to declare before a court or elsewhere, as if under oath.
to plead in support of; offer as a reason or excuse.
Archaic. to cite or quote in confirmation.
1275-1325;Middle Englishalleg(g)en, probably < Old Frenchaleguer (< Medieval Latin,Latinallēgāre to adduce in support of a plea; see allegation), conflated with Anglo-French,Old Frenchaleg(i)er to justify, free, literally, to lighten (< Late Latinalleviāre; see alleviate); homonymous Middle English v. alleg(g)en, with literal sense of Old Frenchaleg(i)er, replaced by allay in 16th cent.
misallege, verb (used with object), misalleged, misalleging.
preallege, verb (used with object), prealleged, prealleging.
reallege, verb (used with object), realleged, realleging.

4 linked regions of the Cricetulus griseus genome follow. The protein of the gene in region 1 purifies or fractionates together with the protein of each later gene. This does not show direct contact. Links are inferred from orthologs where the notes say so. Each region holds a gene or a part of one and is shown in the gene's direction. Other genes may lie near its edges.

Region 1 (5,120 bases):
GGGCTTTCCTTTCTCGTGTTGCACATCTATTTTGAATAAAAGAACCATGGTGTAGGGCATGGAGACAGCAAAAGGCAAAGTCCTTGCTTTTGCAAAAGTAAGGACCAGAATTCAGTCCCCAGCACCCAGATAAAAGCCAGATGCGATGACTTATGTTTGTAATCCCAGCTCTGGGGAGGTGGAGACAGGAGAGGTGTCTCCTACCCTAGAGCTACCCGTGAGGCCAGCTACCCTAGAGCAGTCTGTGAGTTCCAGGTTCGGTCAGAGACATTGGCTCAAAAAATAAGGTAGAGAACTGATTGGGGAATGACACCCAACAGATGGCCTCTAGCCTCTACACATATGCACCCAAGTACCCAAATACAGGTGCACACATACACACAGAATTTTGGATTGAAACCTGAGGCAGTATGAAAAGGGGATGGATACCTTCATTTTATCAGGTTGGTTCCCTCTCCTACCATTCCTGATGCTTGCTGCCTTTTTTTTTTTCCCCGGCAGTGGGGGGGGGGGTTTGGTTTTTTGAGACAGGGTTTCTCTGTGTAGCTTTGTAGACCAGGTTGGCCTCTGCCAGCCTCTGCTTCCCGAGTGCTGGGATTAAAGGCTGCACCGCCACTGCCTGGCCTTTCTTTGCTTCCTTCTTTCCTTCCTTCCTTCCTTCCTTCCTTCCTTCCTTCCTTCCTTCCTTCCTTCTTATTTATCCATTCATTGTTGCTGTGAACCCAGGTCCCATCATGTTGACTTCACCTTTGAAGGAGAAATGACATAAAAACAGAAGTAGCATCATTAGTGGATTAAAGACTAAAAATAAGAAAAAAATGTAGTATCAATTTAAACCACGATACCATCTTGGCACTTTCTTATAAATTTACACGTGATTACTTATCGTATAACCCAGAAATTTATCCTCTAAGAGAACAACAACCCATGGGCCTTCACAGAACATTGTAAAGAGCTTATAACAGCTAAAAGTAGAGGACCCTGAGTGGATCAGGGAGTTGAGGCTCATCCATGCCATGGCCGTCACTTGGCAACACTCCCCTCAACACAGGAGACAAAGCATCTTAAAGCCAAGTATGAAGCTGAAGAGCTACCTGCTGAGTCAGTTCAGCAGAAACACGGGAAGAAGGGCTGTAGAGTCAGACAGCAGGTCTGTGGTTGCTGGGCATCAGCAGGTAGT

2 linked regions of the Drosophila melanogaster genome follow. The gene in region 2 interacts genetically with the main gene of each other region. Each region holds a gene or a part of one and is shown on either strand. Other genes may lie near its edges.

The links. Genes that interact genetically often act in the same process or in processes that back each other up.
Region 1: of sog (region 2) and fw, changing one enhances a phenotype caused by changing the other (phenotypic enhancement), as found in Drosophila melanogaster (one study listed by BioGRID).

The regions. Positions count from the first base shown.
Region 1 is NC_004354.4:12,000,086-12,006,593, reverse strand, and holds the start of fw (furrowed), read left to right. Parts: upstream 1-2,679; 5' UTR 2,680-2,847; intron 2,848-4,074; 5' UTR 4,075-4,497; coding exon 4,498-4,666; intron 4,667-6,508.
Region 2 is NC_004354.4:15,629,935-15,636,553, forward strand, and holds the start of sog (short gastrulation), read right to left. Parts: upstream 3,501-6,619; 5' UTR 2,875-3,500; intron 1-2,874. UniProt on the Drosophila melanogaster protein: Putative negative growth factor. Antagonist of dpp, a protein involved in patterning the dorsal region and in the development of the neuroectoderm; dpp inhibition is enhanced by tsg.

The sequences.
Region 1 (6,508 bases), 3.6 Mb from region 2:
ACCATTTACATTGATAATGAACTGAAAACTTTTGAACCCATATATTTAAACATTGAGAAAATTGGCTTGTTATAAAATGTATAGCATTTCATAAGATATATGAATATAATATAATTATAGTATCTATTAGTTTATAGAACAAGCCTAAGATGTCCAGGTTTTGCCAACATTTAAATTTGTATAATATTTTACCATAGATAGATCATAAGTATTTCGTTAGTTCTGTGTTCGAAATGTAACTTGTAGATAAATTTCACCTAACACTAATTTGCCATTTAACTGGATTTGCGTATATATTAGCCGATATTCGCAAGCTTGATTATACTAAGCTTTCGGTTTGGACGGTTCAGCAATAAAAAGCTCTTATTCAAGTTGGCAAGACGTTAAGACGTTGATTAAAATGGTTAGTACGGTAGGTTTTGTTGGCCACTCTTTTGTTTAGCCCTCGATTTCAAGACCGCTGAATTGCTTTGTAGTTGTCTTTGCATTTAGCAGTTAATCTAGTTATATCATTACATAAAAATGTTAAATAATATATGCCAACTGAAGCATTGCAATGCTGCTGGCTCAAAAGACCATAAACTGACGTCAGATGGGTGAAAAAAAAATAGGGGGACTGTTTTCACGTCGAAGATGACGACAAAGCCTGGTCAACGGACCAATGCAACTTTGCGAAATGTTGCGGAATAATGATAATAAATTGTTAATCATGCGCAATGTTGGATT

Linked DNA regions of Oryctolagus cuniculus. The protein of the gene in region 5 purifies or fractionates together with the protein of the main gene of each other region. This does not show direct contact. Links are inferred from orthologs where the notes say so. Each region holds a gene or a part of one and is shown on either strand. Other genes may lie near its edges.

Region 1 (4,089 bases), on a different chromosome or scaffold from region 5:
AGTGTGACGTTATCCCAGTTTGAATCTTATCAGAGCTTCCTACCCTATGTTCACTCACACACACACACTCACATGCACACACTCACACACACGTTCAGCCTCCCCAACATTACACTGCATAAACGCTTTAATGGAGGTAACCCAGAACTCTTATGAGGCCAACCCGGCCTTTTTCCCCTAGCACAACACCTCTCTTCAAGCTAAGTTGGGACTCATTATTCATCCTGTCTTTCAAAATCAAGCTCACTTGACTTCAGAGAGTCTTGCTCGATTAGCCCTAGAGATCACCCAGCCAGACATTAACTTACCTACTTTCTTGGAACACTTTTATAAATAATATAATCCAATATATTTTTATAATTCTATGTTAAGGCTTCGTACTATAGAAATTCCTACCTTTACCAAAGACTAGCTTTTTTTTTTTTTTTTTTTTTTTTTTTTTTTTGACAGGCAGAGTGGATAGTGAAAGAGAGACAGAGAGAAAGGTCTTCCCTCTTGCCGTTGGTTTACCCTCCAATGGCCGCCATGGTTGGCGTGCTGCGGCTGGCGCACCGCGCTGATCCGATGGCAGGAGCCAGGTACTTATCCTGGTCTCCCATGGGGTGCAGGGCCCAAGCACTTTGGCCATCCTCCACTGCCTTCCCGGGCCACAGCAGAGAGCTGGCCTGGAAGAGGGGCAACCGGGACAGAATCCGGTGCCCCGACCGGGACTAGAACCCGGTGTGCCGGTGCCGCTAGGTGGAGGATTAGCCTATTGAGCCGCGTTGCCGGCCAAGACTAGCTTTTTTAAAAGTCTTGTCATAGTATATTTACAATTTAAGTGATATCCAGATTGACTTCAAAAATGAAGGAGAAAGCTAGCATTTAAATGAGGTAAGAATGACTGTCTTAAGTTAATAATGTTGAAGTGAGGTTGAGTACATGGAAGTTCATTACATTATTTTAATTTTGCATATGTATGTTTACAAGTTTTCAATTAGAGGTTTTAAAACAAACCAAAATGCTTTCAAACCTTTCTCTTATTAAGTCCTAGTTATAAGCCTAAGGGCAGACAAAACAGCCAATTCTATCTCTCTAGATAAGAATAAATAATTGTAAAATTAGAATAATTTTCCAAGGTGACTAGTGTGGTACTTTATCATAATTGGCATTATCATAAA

c.1300; it has the form of one O.Fr. verb and the meaning of another. The form is Anglo-Fr. aleger, from O.Fr. eslegier "to clear at law," from L. ex- "out of" and litigare "bring suit" (see litigate), but eslegier meant "acquit, clear of charges in a lawsuit." It somehow acquired the meaning of Fr. alléguer, from L. allegare "send for, to bring forth, name, produce in evidence," from ad- "to" + legare "to depute, send" (see legate).
mid-15c., "quoted," pp. adj. from allege. Attested from 1610s in sense of "brought forth in court;" 1670s as "asserted but not proved."